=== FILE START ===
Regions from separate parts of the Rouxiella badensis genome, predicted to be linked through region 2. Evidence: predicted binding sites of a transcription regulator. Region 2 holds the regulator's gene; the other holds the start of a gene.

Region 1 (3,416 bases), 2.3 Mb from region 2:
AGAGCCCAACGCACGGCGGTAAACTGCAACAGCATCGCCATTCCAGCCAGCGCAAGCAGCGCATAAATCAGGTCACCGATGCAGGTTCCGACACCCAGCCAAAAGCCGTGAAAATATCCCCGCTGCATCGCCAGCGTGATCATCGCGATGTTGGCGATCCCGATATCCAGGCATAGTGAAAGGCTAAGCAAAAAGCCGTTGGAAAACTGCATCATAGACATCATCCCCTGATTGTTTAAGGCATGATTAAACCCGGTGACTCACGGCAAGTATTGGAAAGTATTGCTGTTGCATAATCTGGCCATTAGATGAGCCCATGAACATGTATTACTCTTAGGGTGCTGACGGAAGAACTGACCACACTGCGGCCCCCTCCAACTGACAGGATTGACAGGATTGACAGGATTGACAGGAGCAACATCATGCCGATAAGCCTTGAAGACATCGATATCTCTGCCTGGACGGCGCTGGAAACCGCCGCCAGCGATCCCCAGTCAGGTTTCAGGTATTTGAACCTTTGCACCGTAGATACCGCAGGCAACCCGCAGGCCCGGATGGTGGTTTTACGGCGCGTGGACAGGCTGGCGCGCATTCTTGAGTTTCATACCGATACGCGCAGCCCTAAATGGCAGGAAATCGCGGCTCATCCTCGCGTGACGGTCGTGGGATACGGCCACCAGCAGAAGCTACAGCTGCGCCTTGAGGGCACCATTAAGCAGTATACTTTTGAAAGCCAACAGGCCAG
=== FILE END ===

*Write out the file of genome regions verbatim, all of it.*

Regions from separate parts of the Rouxiella badensis genome, predicted to be linked through region 2. Evidence: predicted binding sites of a transcription regulator. Region 2 holds the regulator's gene; the other holds the start of a gene.

Region 1 (3,416 bases), 2.3 Mb from region 2:
AGAGCCCAACGCACGGCGGTAAACTGCAACAGCATCGCCATTCCAGCCAGCGCAAGCAGCGCATAAATCAGGTCACCGATGCAGGTTCCGACACCCAGCCAAAAGCCGTGAAAATATCCCCGCTGCATCGCCAGCGTGATCATCGCGATGTTGGCGATCCCGATATCCAGGCATAGTGAAAGGCTAAGCAAAAAGCCGTTGGAAAACTGCATCATAGACATCATCCCCTGATTGTTTAAGGCATGATTAAACCCGGTGACTCACGGCAAGTATTGGAAAGTATTGCTGTTGCATAATCTGGCCATTAGATGAGCCCATGAACATGTATTACTCTTAGGGTGCTGACGGAAGAACTGACCACACTGCGGCCCCCTCCAACTGACAGGATTGACAGGATTGACAGGATTGACAGGAGCAACATCATGCCGATAAGCCTTGAAGACATCGATATCTCTGCCTGGACGGCGCTGGAAACCGCCGCCAGCGATCCCCAGTCAGGTTTCAGGTATTTGAACCTTTGCACCGTAGATACCGCAGGCAACCCGCAGGCCCGGATGGTGGTTTTACGGCGCGTGGACAGGCTGGCGCGCATTCTTGAGTTTCATACCGATACGCGCAGCCCTAAATGGCAGGAAATCGCGGCTCATCCTCGCGTGACGGTCGTGGGATACGGCCACCAGCAGAAGCTACAGCTGCGCCTTGAGGGCACCATTAAGCAGTATACTTTTGAAAGCCAACAGGCCAG